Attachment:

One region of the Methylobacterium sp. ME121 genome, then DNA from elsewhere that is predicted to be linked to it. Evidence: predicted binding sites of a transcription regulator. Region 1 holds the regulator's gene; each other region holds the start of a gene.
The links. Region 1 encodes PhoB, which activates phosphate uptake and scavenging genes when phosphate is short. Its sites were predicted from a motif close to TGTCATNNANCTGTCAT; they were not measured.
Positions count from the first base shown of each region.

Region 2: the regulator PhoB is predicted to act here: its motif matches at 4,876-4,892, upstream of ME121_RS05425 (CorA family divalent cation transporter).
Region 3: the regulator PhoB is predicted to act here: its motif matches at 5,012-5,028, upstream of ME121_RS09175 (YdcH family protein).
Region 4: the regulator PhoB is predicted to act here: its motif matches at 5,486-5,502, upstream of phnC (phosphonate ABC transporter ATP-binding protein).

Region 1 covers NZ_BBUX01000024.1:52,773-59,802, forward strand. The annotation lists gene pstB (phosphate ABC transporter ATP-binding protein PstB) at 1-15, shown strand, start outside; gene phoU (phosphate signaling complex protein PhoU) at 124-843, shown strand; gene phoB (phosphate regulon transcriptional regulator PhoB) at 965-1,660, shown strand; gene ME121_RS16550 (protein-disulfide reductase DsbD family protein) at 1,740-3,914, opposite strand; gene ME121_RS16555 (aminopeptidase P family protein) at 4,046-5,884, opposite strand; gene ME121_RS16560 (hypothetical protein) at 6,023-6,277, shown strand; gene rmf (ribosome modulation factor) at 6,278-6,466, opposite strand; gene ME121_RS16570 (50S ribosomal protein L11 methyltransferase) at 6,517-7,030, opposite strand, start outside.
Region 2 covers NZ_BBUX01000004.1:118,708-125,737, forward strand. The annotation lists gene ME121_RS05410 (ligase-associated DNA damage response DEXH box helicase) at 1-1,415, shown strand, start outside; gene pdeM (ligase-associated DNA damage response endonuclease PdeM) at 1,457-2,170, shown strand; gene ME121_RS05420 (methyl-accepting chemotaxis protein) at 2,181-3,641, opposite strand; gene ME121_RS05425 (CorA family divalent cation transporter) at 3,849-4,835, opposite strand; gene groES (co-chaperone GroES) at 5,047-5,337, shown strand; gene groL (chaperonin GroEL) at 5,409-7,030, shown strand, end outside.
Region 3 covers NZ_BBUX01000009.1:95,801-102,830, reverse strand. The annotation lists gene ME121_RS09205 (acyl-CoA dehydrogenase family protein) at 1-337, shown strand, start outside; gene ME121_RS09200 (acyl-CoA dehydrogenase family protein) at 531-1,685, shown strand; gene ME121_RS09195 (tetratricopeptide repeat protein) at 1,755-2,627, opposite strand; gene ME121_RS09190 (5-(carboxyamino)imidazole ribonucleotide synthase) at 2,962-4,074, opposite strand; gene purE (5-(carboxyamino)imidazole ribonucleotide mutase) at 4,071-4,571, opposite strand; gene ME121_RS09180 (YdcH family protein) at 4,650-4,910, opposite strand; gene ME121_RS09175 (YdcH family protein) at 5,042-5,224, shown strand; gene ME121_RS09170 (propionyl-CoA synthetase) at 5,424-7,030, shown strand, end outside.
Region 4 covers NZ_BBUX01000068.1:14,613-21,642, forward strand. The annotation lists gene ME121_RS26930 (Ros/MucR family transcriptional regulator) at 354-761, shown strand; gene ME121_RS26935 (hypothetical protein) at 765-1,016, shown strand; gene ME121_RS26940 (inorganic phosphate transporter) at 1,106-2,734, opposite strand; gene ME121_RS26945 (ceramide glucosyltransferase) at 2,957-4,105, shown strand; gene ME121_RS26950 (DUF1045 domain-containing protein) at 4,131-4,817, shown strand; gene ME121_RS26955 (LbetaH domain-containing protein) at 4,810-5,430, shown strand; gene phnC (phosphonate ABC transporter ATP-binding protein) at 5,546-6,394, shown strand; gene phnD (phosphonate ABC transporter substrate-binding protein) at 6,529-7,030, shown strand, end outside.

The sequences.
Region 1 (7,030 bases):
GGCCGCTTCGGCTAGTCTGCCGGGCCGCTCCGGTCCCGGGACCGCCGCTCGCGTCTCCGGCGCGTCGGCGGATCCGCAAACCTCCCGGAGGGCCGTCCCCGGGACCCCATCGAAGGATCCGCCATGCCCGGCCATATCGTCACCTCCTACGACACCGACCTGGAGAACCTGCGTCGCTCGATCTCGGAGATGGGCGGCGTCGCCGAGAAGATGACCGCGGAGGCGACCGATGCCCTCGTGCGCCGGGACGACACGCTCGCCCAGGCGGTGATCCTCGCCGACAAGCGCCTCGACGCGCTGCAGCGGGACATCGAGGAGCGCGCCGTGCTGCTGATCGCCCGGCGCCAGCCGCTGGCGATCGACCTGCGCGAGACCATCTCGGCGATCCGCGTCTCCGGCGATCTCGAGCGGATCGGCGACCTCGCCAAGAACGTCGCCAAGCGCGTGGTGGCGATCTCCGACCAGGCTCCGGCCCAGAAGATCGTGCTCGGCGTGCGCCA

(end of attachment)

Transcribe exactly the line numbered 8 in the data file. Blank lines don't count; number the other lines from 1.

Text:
Region 2 covers NZ_BBUX01000004.1:118,708-125,737, forward strand. The annotation lists gene ME121_RS05410 (ligase-associated DNA damage response DEXH box helicase) at 1-1,415, shown strand, start outside; gene pdeM (ligase-associated DNA damage response endonuclease PdeM) at 1,457-2,170, shown strand; gene ME121_RS05420 (methyl-accepting chemotaxis protein) at 2,181-3,641, opposite strand; gene ME121_RS05425 (CorA family divalent cation transporter) at 3,849-4,835, opposite strand; gene groES (co-chaperone GroES) at 5,047-5,337, shown strand; gene groL (chaperonin GroEL) at 5,409-7,030, shown strand, end outside.